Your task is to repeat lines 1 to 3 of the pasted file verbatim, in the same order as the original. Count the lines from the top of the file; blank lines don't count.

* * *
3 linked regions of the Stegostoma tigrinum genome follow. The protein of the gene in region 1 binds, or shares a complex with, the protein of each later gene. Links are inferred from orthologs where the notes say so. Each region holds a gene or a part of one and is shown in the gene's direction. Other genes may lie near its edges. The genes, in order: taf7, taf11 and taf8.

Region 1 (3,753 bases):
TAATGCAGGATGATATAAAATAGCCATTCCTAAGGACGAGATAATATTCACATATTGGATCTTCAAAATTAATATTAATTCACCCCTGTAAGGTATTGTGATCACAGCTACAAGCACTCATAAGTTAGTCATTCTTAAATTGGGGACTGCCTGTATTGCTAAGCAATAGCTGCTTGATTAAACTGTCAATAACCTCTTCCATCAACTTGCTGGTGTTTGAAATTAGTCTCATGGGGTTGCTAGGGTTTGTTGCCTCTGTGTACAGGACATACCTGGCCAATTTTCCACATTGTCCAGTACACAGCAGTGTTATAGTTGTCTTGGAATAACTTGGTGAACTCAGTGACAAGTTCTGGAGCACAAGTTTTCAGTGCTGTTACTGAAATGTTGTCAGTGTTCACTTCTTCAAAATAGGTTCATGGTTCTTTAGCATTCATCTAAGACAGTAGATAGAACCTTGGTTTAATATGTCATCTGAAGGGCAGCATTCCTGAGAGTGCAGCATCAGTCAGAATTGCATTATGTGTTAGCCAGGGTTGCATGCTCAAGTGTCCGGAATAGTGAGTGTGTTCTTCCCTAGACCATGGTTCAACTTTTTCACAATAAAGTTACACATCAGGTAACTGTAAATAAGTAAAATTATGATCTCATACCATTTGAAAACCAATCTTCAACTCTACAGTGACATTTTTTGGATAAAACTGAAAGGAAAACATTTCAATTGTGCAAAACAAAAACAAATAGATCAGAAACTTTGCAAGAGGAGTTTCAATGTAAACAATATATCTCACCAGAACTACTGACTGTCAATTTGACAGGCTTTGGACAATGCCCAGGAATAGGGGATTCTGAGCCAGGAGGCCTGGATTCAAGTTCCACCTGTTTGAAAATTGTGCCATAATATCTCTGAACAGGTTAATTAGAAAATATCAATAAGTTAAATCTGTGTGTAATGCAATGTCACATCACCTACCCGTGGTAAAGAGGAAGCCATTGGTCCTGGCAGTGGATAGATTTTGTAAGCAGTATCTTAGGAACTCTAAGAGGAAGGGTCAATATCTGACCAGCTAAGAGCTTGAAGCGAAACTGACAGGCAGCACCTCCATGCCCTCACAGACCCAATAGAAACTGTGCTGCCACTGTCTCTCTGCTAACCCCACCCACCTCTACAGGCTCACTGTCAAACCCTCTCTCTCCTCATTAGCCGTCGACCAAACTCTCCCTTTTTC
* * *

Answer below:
3 linked regions of the Stegostoma tigrinum genome follow. The protein of the gene in region 1 binds, or shares a complex with, the protein of each later gene. Links are inferred from orthologs where the notes say so. Each region holds a gene or a part of one and is shown in the gene's direction. Other genes may lie near its edges. The genes, in order: taf7, taf11 and taf8.

Region 1 (3,753 bases):
TAATGCAGGATGATATAAAATAGCCATTCCTAAGGACGAGATAATATTCACATATTGGATCTTCAAAATTAATATTAATTCACCCCTGTAAGGTATTGTGATCACAGCTACAAGCACTCATAAGTTAGTCATTCTTAAATTGGGGACTGCCTGTATTGCTAAGCAATAGCTGCTTGATTAAACTGTCAATAACCTCTTCCATCAACTTGCTGGTGTTTGAAATTAGTCTCATGGGGTTGCTAGGGTTTGTTGCCTCTGTGTACAGGACATACCTGGCCAATTTTCCACATTGTCCAGTACACAGCAGTGTTATAGTTGTCTTGGAATAACTTGGTGAACTCAGTGACAAGTTCTGGAGCACAAGTTTTCAGTGCTGTTACTGAAATGTTGTCAGTGTTCACTTCTTCAAAATAGGTTCATGGTTCTTTAGCATTCATCTAAGACAGTAGATAGAACCTTGGTTTAATATGTCATCTGAAGGGCAGCATTCCTGAGAGTGCAGCATCAGTCAGAATTGCATTATGTGTTAGCCAGGGTTGCATGCTCAAGTGTCCGGAATAGTGAGTGTGTTCTTCCCTAGACCATGGTTCAACTTTTTCACAATAAAGTTACACATCAGGTAACTGTAAATAAGTAAAATTATGATCTCATACCATTTGAAAACCAATCTTCAACTCTACAGTGACATTTTTTGGATAAAACTGAAAGGAAAACATTTCAATTGTGCAAAACAAAAACAAATAGATCAGAAACTTTGCAAGAGGAGTTTCAATGTAAACAATATATCTCACCAGAACTACTGACTGTCAATTTGACAGGCTTTGGACAATGCCCAGGAATAGGGGATTCTGAGCCAGGAGGCCTGGATTCAAGTTCCACCTGTTTGAAAATTGTGCCATAATATCTCTGAACAGGTTAATTAGAAAATATCAATAAGTTAAATCTGTGTGTAATGCAATGTCACATCACCTACCCGTGGTAAAGAGGAAGCCATTGGTCCTGGCAGTGGATAGATTTTGTAAGCAGTATCTTAGGAACTCTAAGAGGAAGGGTCAATATCTGACCAGCTAAGAGCTTGAAGCGAAACTGACAGGCAGCACCTCCATGCCCTCACAGACCCAATAGAAACTGTGCTGCCACTGTCTCTCTGCTAACCCCACCCACCTCTACAGGCTCACTGTCAAACCCTCTCTCTCCTCATTAGCCGTCGACCAAACTCTCCCTTTTTC